Russian warplanes are carrying out more flights in European airspace to test Nato responses and apparently imitate combat conditions, an expert says.
Igor Sutyagin told the BBC that the Russian pilots' lack of communication with air traffic controllers was "unfriendly" and "confrontational".
"They are training in conditions close to combat," said Mr Sutyagin, of the Royal United Services Institute (RUSI).
Nato says there has been an "unusual" increase in such flights this week.
Tensions between Russia and Nato states have soared over the Ukraine crisis.
"The Kremlin is playing from a position of weakness," Mr Sutyagin said. "It's like poker, bluff - trying to intimidate the West and raise fears."
A Nato statement on Wednesday said that in the past 48 hours Nato jets had intercepted eight Russian military aircraft over the North Sea/Atlantic Ocean, as well as four over the Black Sea and more than 10 in the Baltic region.
In all the incidents the Russian planes flew in international airspace. Nato says it tracked them "in order to identify the aircraft and protect Allied airspace".
But in many cases the planes did not file flight plans, nor did they use on-board transponders or maintain radio contact with civilian air traffic control, Nato said.
Such behaviour created a risk for civilian aviation, Nato said.
Nato interception of Russian aircraft - 29 October 2014
- 1) Eight Russian aircraft - four Tu-95 strategic bombers and four Il-78 tanker planes - detected flying over the North Sea at 02:00 GMT on 29 October. Two bombers continued south-west all the way to Portuguese coast before turning round
- 2) At least seven Russian aircraft detected over Baltic Sea and intercepted by fighter jets assigned to Nato's Baltic Air Policing Mission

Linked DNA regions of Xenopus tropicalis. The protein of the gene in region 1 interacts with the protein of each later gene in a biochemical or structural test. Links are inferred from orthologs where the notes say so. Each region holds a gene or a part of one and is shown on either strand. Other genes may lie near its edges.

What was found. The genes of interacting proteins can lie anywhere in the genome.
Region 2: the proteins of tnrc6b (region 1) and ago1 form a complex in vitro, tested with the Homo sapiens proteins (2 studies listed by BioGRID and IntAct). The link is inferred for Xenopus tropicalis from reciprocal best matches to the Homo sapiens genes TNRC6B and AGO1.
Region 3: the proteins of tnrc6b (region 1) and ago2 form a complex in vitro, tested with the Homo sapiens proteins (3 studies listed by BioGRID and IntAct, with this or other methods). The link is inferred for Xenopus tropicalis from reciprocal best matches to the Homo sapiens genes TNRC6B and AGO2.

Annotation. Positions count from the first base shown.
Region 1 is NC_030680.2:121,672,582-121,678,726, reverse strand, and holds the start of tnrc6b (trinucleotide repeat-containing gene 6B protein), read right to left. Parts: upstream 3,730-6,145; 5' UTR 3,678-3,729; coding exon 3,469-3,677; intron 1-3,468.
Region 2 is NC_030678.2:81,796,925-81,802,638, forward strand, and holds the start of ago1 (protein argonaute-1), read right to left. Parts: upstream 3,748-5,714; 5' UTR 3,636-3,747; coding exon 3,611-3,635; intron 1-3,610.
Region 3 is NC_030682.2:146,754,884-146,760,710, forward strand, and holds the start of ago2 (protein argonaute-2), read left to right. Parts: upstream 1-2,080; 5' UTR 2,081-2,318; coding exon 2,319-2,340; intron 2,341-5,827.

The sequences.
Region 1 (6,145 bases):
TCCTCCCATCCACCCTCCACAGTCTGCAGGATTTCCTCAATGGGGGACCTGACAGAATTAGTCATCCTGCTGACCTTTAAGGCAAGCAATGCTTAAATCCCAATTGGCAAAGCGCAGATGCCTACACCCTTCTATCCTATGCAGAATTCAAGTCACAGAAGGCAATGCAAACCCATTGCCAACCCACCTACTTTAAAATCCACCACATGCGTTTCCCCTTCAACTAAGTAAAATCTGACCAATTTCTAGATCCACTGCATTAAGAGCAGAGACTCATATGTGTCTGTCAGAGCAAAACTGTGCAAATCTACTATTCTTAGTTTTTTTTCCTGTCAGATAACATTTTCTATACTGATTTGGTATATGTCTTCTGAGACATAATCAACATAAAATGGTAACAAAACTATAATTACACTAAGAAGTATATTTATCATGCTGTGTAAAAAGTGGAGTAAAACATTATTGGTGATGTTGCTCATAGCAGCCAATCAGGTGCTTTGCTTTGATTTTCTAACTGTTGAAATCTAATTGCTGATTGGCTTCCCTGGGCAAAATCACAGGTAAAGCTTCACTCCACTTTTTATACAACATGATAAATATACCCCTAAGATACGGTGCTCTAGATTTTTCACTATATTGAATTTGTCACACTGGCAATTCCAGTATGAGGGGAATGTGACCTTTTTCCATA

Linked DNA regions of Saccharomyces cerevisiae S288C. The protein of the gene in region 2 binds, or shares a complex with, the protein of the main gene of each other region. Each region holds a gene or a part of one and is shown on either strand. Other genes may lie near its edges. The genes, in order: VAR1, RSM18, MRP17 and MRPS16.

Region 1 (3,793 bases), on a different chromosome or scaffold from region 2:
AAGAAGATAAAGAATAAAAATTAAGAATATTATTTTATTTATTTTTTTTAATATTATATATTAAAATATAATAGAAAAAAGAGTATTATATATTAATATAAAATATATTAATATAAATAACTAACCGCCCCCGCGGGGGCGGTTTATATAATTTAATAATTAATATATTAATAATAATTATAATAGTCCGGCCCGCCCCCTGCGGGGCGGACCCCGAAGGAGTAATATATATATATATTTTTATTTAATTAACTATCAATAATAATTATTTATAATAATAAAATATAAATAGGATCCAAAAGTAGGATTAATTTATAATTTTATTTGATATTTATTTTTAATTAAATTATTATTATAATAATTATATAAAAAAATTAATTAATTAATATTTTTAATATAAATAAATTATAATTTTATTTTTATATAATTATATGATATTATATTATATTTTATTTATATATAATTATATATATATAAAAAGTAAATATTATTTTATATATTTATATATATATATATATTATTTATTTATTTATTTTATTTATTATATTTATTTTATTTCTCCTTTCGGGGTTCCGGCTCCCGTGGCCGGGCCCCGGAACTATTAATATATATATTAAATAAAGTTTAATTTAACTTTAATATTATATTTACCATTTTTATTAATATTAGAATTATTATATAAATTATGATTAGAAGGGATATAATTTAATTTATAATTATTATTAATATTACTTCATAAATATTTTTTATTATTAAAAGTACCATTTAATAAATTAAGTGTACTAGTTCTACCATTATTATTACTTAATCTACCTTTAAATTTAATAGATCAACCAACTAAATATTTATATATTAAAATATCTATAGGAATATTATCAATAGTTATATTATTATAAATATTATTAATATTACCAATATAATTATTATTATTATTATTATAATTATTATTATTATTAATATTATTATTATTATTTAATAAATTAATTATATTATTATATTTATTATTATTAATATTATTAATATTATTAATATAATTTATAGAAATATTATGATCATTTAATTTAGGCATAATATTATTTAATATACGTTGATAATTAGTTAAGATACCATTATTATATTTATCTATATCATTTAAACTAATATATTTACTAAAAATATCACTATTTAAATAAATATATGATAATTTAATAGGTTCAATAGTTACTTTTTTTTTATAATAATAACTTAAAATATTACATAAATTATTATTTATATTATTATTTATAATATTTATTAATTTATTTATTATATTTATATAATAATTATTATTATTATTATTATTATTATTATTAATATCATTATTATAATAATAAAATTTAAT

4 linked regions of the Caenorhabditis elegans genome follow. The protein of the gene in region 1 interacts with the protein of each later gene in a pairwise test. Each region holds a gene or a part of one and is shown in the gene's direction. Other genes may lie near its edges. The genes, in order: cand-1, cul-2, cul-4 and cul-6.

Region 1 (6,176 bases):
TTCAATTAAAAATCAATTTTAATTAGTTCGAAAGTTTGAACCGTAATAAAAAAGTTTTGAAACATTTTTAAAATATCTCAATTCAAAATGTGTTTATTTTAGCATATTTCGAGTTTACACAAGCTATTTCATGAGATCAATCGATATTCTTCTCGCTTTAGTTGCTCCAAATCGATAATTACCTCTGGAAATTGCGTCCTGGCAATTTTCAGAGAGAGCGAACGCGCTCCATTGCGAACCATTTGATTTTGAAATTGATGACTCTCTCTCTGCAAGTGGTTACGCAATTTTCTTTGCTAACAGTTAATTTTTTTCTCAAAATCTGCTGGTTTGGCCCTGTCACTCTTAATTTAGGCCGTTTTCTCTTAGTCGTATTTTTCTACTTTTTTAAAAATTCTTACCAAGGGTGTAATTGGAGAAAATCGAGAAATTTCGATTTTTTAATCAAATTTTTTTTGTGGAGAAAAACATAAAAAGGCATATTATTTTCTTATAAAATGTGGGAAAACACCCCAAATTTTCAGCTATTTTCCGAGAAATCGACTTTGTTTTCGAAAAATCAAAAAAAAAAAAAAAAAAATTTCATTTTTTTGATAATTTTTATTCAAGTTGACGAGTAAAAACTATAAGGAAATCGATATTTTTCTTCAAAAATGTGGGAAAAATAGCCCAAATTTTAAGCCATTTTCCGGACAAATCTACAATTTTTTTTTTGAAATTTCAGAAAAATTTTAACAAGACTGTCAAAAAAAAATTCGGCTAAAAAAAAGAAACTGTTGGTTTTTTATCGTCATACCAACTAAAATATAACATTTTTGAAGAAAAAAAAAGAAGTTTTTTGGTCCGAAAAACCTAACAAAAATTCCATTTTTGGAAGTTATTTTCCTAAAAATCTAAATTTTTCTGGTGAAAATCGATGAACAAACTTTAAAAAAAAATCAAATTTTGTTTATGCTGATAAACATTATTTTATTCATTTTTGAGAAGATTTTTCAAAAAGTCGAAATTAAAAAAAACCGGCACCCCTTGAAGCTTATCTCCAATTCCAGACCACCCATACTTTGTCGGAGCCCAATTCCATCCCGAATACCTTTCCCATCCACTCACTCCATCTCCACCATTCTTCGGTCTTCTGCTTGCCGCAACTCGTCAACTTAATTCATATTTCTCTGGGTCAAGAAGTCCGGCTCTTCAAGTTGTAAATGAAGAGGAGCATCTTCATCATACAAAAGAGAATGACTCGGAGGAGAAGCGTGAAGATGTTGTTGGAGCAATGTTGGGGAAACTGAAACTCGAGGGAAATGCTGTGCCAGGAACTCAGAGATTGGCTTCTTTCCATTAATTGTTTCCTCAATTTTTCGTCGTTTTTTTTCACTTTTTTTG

- 3) Four Russian aircraft flying over Black Sea intercepted by Turkish Air Force
According to Mr Sutyagin, such flights close to Nato borders are "nothing new" but their current intensity and the lack of communication "should be taken in the context of Russian policy - aiming at confrontation with the West, not co-operation".
The Baltic is also a busy area for international flights, he noted, so the pilots' failure to communicate there could be seen as "irresponsible".
Nato has stepped up its air patrols over the Baltic states - Estonia, Latvia and Lithuania - in response to the Ukraine crisis.
The Kremlin regards the states' incorporation into Nato in 2004 as an unfriendly act, as they used to be part of the Soviet Union and about a million ethnic Russians still live there.
Poland has also announced plans to deploy extra forces at its eastern bases, closer to Ukraine.
Western governments accuse Russia of having fomented the pro-Russian revolt in eastern Ukraine and of arming the rebels there.
Nato said it had intercepted Russian aircraft more than 100 times so far this year - three times more than it did last year.
There is speculation that the tensions could push Finland and Sweden into joining Nato.
Russia has used a mix of old and new planes in the latest flights. They include Tu-95 Bear bombers - dating back to the Cold War era - and MiG-31 fighters.
The Bear was a familiar sight over the North Sea during the Cold War.
Russian bombers can be armed with cruise missiles, but they are probably using dummy missiles on these flights, Mr Sutyagin said.
"It is good practice for them - to see what happens, testing reaction times, who scrambles, how fast, from where, and the interception tactics," he said.
Unlike the US military the Russian air force does not yet have Stealth jets invisible to radar, he said, but it does have six undergoing trials.
Russian President Vladimir Putin has announced new military deployments in the Arctic region, where Russia is developing major new oil and gas fields.
A permanent naval base is being set up on the New Siberian Islands.
The region is attracting international interest because the melting of Arctic sea ice is likely to make the Northern Sea Route more navigable, shortening the journey to China and other booming Asian markets.
Russia does not have the equivalent of the specially trained Canadian Rangers for Arctic defence, Mr Sutyagin said.
"The Russian Arctic has a 3,400km [2,108-mile] gap in air defences," he said. "A sabotage team could get ashore there unnoticed by boat," he said, explaining why Russia was beefing up its military presence in the far north.